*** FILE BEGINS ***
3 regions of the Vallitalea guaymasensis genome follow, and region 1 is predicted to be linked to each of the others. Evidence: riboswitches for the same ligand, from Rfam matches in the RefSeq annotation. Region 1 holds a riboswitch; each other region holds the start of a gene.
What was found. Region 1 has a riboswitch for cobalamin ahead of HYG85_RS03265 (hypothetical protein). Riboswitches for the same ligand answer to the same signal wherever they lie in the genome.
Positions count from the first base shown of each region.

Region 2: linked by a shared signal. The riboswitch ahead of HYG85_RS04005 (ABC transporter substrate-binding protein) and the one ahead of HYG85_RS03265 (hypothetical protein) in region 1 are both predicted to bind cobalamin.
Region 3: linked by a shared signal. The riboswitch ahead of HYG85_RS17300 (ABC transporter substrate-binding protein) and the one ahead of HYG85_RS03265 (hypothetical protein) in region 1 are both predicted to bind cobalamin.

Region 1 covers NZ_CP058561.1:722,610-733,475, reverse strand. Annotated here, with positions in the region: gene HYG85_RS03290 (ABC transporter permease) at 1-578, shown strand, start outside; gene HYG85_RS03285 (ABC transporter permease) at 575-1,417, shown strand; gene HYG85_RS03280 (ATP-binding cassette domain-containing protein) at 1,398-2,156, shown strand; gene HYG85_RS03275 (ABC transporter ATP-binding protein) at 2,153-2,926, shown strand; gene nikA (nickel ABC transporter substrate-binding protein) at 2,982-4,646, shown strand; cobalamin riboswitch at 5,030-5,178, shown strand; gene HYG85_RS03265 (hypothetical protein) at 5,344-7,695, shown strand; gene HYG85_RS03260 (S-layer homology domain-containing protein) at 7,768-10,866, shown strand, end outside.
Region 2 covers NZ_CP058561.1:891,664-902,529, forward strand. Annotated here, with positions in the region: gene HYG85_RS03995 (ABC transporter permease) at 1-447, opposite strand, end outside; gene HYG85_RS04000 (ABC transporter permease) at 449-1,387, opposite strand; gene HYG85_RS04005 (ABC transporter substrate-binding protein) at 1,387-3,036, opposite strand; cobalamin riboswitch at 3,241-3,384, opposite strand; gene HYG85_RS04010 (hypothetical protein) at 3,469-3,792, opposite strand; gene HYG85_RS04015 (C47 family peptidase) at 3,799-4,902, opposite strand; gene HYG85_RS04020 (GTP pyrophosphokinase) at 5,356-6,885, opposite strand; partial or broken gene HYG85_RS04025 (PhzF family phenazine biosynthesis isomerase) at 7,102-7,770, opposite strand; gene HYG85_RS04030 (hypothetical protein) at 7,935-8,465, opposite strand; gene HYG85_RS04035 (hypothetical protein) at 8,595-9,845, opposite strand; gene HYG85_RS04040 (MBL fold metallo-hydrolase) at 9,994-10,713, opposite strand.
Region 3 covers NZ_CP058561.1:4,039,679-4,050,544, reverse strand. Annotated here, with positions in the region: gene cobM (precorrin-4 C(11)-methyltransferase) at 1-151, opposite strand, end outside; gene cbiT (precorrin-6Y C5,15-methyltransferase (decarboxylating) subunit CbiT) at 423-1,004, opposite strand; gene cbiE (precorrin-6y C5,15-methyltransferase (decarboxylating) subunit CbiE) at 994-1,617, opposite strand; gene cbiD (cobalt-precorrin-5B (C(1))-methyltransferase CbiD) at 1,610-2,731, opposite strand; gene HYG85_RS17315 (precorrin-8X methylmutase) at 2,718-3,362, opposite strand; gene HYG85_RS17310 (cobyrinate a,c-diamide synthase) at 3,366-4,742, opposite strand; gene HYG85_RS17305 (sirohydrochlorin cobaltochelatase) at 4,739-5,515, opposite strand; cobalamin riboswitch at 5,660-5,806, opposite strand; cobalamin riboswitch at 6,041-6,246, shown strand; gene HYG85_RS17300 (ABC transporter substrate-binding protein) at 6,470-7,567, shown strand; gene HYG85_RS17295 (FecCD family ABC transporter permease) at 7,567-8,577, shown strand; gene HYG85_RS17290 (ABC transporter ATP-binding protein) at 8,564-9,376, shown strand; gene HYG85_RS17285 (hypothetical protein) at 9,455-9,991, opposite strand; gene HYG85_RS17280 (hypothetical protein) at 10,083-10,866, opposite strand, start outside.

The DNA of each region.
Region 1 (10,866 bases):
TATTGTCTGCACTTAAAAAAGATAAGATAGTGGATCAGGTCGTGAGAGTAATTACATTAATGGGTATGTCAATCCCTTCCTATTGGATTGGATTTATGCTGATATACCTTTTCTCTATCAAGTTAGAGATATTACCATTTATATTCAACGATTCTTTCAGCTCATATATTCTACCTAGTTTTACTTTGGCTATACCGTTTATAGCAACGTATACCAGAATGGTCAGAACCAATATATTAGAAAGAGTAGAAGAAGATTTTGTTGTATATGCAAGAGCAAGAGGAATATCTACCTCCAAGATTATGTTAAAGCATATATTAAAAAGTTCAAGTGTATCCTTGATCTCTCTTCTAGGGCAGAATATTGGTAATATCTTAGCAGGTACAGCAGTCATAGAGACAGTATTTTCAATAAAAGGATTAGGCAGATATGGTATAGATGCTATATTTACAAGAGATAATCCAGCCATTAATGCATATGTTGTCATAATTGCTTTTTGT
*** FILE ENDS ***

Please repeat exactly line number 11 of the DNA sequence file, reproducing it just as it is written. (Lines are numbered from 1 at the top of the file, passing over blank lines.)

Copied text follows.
TATTGTCTGCACTTAAAAAAGATAAGATAGTGGATCAGGTCGTGAGAGTAATTACATTAATGGGTATGTCAATCCCTTCCTATTGGATTGGATTTATGCTGATATACCTTTTCTCTATCAAGTTAGAGATATTACCATTTATATTCAACGATTCTTTCAGCTCATATATTCTACCTAGTTTTACTTTGGCTATACCGTTTATAGCAACGTATACCAGAATGGTCAGAACCAATATATTAGAAAGAGTAGAAGAAGATTTTGTTGTATATGCAAGAGCAAGAGGAATATCTACCTCCAAGATTATGTTAAAGCATATATTAAAAAGTTCAAGTGTATCCTTGATCTCTCTTCTAGGGCAGAATATTGGTAATATCTTAGCAGGTACAGCAGTCATAGAGACAGTATTTTCAATAAAAGGATTAGGCAGATATGGTATAGATGCTATATTTACAAGAGATAATCCAGCCATTAATGCATATGTTGTCATAATTGCTTTTTGT